Patience is the watchword with a thumb safety. A few file strokes, test fit. A few more strokes, test it again. And so on. As others have said, remove the grip safety so you can watch the fit. You know you're getting close when you can insert the safety shank when you thumb the hammer back past the cocked position, but now when it's at the normal cocked position.
When I think the fit is right, I perform three tests. First, I cock the hammer, apply the safety, and release it. If the hammer moves forward at all, there's still a bit too much material. Second, I engage the thumb safety (keeping the grip safety removed) and try to pull the trigger. Watch for any movement whatsoever. Movement is bad ju-ju. The old military spec allowed for a slight amount, but now with modified sear geometries, shorter hammer hooks (often cut at negative angles), etc, you want no movement.
If it passes the "no sear movement" test, I go on to the "click test." Cock the hammer. Apply the thumb safety. Give the trigger a good, hard pull, with the safety on. Now, de-activate the safety, but do not pull the trigger. Hold the hammer-end of the gun up to your ear, and slowly thumb the hammer back past cock. If you hear a little "tink" sound, that's the sear resetting because the TS has allowed some sear movement. Repeat this half a dozen times to be sure. I've seen a bunch of factory Kimbers and Colts that would fail this test, either consistently, or every two or three times it was performed.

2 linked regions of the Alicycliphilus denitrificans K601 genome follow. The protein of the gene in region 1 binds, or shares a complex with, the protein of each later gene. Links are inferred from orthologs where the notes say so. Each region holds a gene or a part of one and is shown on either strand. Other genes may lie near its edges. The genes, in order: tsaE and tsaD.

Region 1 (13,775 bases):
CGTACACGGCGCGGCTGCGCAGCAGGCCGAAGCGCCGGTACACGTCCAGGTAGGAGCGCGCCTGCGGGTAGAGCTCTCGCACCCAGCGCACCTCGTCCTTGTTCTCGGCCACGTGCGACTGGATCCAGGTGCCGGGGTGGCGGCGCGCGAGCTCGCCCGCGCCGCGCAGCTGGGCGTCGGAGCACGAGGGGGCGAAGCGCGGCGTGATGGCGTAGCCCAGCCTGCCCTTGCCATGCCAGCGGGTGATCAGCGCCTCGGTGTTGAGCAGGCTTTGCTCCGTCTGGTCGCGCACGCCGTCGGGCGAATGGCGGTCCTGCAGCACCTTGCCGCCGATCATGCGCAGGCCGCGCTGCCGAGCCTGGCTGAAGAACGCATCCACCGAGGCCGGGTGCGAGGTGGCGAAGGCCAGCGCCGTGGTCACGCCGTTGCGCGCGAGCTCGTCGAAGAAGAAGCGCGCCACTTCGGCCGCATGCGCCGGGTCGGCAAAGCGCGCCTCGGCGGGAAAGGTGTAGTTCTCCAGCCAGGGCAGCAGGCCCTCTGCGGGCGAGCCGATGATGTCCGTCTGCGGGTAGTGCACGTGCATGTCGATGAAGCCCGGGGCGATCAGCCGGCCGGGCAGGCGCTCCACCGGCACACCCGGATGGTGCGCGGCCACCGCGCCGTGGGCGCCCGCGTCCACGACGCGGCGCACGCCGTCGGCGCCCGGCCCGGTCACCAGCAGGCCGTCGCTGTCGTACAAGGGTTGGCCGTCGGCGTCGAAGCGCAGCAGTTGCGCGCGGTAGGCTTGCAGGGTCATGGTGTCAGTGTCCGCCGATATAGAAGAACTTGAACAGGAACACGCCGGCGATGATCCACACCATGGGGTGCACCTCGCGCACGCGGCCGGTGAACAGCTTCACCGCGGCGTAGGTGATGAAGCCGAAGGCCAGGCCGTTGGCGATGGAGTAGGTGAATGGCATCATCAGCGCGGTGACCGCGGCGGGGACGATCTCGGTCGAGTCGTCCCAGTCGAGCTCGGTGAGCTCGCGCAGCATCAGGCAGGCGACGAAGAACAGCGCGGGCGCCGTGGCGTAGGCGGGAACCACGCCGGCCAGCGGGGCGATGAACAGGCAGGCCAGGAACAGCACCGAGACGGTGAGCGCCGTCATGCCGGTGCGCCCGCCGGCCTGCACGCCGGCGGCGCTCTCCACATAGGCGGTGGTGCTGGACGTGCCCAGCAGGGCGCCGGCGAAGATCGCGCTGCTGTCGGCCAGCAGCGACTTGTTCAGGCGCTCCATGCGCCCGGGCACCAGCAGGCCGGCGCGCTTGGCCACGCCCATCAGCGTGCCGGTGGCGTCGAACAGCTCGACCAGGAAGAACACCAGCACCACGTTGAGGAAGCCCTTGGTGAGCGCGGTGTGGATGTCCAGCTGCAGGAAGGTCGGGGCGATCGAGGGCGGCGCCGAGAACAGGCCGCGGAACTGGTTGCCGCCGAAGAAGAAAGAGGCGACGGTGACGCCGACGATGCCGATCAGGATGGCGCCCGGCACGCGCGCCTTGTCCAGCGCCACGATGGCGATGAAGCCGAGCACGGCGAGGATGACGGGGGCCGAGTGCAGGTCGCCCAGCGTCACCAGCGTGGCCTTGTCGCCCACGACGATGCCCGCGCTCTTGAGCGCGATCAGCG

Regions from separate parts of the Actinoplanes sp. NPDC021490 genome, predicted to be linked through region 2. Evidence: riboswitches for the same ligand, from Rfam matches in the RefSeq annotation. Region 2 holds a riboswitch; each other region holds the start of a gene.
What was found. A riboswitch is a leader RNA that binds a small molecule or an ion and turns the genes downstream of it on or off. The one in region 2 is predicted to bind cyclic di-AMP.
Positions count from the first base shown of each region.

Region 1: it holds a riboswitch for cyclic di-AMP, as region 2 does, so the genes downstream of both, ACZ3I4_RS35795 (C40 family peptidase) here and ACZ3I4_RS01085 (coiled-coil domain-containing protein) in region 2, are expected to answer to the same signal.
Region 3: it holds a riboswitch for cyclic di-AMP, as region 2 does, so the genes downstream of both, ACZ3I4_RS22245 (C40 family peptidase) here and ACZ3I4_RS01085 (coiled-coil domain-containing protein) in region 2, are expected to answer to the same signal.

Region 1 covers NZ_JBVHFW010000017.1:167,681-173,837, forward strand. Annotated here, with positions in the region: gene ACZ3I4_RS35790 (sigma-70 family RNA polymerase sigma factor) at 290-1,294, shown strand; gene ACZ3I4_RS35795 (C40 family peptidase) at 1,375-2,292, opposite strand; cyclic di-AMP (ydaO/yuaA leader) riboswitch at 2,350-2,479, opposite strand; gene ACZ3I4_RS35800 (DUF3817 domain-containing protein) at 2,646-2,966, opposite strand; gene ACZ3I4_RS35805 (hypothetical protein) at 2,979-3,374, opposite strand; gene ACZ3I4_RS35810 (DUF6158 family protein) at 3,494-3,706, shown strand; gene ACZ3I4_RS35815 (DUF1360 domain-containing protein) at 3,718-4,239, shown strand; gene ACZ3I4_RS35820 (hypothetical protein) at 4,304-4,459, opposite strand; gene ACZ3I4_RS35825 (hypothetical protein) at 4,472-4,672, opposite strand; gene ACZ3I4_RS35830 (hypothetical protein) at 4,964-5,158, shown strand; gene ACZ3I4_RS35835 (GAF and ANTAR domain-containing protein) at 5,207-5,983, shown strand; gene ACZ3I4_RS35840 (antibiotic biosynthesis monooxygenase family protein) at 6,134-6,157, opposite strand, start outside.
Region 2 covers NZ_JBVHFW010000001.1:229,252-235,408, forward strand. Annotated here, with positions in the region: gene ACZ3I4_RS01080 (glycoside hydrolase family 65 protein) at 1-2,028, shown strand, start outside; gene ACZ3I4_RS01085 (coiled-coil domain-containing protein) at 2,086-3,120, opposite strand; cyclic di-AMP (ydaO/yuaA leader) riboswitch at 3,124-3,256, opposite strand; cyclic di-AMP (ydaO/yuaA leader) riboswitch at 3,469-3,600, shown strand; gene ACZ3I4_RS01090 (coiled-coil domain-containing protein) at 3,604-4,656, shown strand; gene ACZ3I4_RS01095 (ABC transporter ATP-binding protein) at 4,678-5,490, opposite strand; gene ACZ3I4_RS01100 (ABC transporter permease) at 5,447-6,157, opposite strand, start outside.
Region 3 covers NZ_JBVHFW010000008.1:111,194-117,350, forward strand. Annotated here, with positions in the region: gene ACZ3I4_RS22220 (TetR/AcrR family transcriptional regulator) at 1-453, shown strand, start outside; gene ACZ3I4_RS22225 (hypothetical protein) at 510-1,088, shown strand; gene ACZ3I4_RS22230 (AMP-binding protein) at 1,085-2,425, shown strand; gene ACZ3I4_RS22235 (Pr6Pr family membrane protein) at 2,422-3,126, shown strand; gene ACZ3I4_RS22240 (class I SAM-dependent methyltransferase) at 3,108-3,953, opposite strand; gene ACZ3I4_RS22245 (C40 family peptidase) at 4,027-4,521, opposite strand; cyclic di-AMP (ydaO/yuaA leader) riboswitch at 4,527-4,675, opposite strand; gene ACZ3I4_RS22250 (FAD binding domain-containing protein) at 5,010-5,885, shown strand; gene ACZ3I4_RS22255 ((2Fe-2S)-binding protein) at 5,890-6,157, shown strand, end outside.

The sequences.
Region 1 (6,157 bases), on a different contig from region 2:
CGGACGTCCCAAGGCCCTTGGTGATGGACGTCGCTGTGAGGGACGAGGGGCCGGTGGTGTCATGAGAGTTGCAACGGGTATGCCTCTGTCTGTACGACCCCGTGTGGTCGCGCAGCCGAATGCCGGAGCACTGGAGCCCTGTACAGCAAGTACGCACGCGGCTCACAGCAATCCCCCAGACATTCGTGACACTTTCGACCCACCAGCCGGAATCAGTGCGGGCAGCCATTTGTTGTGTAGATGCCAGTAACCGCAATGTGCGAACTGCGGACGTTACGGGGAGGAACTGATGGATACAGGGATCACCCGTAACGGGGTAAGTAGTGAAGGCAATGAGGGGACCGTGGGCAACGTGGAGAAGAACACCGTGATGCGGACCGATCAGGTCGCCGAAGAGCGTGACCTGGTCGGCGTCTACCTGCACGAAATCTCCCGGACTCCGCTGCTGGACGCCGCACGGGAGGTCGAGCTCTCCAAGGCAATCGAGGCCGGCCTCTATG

DISCLAIMER: I'm not a professionally trained gunsmith. I'm learning slowly by reading and listening a whole lot to knowledgeable people.
Do not mistake precedent for justification.
Doubt is an unpleasant condition, but certainty is absurd. Voltaire
Last edited by crazymoose; 02-11-2012 at 03:50..